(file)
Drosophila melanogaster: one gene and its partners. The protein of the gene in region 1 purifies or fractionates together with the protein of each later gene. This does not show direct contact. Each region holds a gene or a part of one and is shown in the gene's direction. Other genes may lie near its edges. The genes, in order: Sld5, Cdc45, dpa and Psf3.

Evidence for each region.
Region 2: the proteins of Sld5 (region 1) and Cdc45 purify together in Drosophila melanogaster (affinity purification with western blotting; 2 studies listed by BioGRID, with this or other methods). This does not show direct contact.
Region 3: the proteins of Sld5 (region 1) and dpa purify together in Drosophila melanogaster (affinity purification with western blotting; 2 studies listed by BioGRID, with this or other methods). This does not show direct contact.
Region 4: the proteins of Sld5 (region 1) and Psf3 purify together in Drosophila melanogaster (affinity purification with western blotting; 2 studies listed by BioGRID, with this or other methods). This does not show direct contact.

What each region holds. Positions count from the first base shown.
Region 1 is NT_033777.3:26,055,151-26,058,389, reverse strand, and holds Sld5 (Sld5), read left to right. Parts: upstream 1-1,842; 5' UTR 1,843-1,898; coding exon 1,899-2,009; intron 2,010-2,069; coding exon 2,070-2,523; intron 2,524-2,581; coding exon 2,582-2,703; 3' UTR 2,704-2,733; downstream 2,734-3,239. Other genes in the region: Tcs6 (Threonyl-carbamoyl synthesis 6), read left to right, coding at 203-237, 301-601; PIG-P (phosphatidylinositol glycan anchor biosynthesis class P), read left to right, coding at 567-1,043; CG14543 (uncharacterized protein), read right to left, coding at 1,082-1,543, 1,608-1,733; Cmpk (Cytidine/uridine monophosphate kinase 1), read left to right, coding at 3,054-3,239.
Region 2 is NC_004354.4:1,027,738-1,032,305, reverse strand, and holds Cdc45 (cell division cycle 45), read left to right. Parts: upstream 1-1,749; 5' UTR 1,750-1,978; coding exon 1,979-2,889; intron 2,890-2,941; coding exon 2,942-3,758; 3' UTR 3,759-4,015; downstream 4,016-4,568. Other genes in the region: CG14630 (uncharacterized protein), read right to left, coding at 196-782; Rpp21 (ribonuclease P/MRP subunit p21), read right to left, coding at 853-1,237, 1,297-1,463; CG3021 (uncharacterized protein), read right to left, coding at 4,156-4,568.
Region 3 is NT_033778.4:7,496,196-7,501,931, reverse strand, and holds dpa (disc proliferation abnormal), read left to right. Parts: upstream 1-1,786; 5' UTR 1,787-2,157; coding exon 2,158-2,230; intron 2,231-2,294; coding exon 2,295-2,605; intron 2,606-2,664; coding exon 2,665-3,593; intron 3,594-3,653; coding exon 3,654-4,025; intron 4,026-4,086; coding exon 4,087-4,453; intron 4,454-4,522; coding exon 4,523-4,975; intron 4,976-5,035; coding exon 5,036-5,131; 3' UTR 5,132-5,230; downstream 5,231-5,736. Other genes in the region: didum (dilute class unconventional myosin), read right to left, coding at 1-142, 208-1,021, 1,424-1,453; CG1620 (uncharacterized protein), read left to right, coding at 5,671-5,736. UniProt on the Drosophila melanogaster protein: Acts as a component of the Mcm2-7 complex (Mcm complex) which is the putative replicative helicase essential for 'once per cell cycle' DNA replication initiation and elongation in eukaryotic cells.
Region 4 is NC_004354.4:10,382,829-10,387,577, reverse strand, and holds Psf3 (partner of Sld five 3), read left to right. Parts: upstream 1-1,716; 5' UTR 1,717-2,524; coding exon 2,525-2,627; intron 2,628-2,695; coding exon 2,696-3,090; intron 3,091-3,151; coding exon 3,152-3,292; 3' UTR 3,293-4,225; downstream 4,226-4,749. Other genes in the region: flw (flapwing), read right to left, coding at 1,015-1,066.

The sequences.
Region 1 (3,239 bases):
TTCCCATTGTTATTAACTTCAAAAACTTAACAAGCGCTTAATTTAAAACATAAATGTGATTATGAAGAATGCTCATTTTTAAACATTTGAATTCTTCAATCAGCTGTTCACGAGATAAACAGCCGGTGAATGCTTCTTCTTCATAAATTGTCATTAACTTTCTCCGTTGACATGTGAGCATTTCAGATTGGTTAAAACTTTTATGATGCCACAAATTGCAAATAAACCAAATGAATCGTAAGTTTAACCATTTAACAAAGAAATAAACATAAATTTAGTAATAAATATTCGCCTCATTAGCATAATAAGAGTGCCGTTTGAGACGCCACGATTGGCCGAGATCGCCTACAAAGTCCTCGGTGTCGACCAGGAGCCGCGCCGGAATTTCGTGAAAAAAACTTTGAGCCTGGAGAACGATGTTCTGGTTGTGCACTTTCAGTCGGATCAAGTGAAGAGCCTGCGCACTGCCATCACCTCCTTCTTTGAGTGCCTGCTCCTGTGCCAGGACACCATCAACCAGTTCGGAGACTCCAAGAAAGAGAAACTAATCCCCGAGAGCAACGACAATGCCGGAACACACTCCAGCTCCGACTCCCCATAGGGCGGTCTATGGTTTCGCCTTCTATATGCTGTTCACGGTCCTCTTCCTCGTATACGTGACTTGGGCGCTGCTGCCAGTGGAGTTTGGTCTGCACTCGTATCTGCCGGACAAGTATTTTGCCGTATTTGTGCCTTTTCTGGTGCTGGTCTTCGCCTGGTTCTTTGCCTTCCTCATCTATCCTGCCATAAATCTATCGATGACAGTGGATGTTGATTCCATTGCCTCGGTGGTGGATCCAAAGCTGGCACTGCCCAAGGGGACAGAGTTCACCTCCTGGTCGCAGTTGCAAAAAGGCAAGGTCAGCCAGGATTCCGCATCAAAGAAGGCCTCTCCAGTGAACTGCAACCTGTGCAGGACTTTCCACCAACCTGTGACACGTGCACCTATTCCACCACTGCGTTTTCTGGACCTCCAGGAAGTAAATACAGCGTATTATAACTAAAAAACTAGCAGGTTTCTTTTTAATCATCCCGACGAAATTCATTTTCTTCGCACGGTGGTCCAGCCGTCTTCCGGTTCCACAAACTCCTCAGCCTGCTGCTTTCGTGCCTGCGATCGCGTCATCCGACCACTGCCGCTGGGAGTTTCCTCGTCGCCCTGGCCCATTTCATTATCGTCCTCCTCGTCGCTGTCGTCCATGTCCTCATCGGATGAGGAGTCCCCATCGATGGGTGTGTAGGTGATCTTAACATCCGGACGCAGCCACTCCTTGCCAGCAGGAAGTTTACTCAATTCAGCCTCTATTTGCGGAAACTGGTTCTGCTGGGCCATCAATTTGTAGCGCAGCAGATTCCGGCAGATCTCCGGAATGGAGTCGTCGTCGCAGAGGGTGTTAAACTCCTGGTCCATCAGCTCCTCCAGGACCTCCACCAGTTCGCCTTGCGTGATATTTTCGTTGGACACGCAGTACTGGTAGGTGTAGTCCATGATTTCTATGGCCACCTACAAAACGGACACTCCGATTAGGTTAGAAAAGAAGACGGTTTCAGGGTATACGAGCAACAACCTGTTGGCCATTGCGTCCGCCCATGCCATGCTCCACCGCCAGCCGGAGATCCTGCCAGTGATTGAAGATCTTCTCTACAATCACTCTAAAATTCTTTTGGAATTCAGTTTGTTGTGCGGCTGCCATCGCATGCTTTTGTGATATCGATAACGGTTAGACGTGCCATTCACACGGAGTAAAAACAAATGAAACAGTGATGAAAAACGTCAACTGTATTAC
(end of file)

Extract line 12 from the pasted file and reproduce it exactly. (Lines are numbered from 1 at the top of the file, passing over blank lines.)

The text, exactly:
Region 1 (3,239 bases):